Strengthening relationships with children and families during lockdown

Why one to one well-being conversations with every child should be the norm in the future

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The hardest moment of closing schools to the majority of our pupils was saying goodbye and not knowing when exactly we would see them again. As teachers we had spent just over 5 months with our classes. Not only did we see them make progress in their learning and behaviour, we spent time getting to know them; forming relationships which enabled them to thrive both personally and academically. Our main priority has and will always be the well-being and the connectedness we have with our pupils and their families and this was being compromised by the lockdown. Our mission, ‘personal and academic excellence; everyone, everyday’ intentionally starts with the personal because we know if our pupils don’t have their personal needs met then they have little chance of accessing the academic learning and this couldn’t be more true during the current pandemic.

Well-being

We wanted to ascertain how the pandemic and lockdown was affecting our children’s well-being so worked with ImpactED; a company whose mission is to improve pupil outcomes and life chances, to find out and evaluate what was happening. The results showed that 93% of our children who took part in the survey were managing their feelings well. This, I think, is a tribute to all the work we do on values at Surrey Square, and the way we actively teach a ‘personal excellence’ curriculum. The 7% that were struggling emotionally were discussed by the pastoral team and with advice on how to best support our children from our Place2be officer (Place2be is a charity we have a long-standing relationship with). Teachers, who have the strongest relationships with those pupils, contacted them to gain an insight as to why they were struggling emotionally. Not only did the survey serve as a tool to help teachers ask the right questions about what was going on for our pupils but kept the dialogue open for how we could continuously review and support them. The survey was repeated 4 weeks later and again the results were similar with 5% of children admitting to struggling emotionally which was mainly due to them missing their friends. Not only are the majority of our children managing their emotions well, the results showed that their emotional state is currently above the national average. 

Connecting and continuing to build relationships through phone calls and Zooms

We wanted to increase teacher-pupil-parent communication that went beyond academia. All pupils are invited to attend weekly zoom sessions as a way to connect with their peers and teachers. Activities focus on supporting their well-being, sharing of information and asking questions or expressing concerns that they might have. The week ends by celebrating and showcasing their learning and playing virtual games. Some zoom meetings are laid on for individual families or pupils who don’t feel comfortable or confident being around their peers or because they require more contact with an adult.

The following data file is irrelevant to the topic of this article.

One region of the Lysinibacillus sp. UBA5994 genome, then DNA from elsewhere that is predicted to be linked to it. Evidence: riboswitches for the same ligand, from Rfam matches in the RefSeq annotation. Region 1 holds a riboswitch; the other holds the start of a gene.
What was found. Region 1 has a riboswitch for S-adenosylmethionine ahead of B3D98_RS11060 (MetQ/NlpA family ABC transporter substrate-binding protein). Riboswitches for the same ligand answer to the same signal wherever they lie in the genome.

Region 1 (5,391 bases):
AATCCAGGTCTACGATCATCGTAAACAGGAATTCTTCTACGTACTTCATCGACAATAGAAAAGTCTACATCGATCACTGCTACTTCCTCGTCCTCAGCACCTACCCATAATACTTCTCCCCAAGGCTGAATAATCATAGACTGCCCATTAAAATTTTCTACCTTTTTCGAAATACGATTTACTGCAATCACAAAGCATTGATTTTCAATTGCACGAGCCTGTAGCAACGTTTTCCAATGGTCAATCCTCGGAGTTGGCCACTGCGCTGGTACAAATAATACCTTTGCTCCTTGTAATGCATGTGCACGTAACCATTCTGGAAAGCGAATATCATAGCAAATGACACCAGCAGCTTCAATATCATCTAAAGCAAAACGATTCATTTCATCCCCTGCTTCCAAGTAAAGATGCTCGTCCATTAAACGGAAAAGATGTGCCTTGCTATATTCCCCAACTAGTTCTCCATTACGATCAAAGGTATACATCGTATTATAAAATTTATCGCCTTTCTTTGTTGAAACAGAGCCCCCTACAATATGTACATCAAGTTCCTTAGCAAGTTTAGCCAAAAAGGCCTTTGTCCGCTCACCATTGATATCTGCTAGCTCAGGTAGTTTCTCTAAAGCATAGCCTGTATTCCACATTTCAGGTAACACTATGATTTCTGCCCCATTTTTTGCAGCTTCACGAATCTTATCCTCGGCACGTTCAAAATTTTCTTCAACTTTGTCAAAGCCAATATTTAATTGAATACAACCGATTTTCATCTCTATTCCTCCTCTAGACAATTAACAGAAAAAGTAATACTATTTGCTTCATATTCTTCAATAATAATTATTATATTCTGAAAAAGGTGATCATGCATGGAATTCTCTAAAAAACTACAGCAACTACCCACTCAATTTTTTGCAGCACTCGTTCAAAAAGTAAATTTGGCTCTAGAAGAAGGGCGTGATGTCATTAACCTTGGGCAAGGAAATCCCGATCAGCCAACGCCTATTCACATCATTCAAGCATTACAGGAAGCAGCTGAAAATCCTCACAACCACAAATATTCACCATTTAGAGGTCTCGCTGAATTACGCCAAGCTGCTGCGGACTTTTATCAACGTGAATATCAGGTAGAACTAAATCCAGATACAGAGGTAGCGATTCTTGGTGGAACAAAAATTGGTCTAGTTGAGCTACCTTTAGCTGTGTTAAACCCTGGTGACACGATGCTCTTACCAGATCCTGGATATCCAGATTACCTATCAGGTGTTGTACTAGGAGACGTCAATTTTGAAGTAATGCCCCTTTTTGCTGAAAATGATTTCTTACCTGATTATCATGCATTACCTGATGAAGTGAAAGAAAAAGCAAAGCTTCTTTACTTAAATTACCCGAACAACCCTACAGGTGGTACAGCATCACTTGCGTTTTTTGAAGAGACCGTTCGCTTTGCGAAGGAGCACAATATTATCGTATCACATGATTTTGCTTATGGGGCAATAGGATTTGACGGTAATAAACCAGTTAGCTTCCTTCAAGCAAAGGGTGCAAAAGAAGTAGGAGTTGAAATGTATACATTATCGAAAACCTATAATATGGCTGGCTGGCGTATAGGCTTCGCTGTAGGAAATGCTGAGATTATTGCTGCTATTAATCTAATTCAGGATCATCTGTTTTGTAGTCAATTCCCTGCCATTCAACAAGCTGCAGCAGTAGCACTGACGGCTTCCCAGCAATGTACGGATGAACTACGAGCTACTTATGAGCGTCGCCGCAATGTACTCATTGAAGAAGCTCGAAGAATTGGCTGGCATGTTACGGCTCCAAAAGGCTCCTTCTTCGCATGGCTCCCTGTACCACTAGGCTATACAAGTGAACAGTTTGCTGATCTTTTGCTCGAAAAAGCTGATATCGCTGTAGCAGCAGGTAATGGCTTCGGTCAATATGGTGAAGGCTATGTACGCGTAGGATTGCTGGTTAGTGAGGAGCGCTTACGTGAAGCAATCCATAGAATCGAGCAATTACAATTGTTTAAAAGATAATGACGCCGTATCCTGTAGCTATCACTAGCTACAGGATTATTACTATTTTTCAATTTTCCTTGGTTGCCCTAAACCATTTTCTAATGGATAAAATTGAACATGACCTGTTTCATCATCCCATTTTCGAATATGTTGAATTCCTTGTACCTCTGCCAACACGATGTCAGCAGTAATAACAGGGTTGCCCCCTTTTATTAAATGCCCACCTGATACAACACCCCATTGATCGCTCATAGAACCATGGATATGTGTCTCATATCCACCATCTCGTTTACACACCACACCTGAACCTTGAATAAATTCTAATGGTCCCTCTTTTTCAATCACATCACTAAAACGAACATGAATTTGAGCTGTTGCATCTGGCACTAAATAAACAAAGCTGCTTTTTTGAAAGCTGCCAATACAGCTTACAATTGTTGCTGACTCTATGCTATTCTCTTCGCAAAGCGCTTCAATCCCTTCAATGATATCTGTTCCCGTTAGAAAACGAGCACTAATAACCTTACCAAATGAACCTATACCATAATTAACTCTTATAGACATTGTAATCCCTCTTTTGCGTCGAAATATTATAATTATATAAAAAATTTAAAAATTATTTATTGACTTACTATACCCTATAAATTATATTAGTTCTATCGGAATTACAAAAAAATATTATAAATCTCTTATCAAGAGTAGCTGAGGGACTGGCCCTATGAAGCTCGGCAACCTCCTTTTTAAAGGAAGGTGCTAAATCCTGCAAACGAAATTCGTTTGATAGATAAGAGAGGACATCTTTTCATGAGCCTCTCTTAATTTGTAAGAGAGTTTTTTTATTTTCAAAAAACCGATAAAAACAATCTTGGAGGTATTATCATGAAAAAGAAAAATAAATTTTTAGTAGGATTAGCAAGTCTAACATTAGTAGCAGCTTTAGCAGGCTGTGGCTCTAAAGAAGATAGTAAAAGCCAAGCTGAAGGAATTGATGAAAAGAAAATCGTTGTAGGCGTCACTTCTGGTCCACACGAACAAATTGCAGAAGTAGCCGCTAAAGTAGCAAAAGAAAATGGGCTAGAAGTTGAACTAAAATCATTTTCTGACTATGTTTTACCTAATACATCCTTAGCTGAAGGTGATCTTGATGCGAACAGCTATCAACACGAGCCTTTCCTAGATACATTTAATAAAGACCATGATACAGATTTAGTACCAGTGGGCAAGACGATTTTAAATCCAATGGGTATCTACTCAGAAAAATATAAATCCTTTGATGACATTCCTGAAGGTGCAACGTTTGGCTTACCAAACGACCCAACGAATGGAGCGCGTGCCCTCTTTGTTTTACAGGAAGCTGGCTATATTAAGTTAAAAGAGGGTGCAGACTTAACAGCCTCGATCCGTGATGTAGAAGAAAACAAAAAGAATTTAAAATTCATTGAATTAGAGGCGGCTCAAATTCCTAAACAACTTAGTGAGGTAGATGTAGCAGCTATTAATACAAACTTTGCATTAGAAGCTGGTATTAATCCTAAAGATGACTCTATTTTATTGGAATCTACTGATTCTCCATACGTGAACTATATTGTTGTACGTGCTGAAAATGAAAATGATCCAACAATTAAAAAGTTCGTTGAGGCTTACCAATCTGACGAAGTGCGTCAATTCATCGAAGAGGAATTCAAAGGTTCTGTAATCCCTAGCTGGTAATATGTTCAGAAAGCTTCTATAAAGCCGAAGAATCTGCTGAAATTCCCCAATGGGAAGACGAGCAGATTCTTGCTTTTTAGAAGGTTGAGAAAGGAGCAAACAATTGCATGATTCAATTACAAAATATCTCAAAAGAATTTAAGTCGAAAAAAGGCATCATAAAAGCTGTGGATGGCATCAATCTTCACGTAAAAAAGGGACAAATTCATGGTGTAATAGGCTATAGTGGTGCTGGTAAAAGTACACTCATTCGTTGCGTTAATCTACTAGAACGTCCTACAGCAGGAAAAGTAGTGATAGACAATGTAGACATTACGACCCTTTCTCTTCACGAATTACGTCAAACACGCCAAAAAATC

Pupils  are also contacted by phone as another form of maintaining relationships.  One pupil stopped attending zoom sessions just so his teacher would call him on the phone. This spoke volumes to us. In school we see pupils avoiding work or acting out to gain their teacher’s attention. This pupil avoided interacting with his peers just to get 1:1 attention with his teacher. How often do we see children who are missing playtime due to their behaviour use that time to speak and connect with teachers. Why do we wait for these behaviours to materialise before spending extra time with our children?  

Parents have also appreciated being given time to talk about how they are doing, what they have been doing and how they have been spending time with their children. They have also shared with us the difficult moments. This time has allowed us to connect with parents on a deeper level beyond the conversations in the playground and the formal meetings around progress and behaviour. Lockdown has allowed teachers to see parents as being more than just parents and parents have seen teachers as being more than just their child’s teacher.

Looking ahead

Working remotely has allowed us to increase the amount of contact we have with our children. Relationships have continued to develop and strengthen during a time where we have had to learn to find different ways of communicating. 

As we learn to live in the new normal, it is vital that we continue to find ways to build more meaningful relationships with our children. Can the curriculum be re-designed so that it is a universal entitlement for all children to have the opportunity to have 1:1s with their teachers that goes beyond academia? 

Working with parents more frequently and in a systematic way that isn’t solely focused on academic progress and negative behaviour could help strengthen relationships all round.  

Continuously reviewing our children’s well-being and assessing the impact of both the personal and academic work we do with them should be seen as critical. This should be universal so that we are not just targeting specific groups of children such as those in challenging circumstances.

Several key lessons have come from lockdown but none more valuable than the importance and need for relationships. We have seen the impact lockdown and distancing has had on us as social beings and how we have sought ways to connect with each other. 

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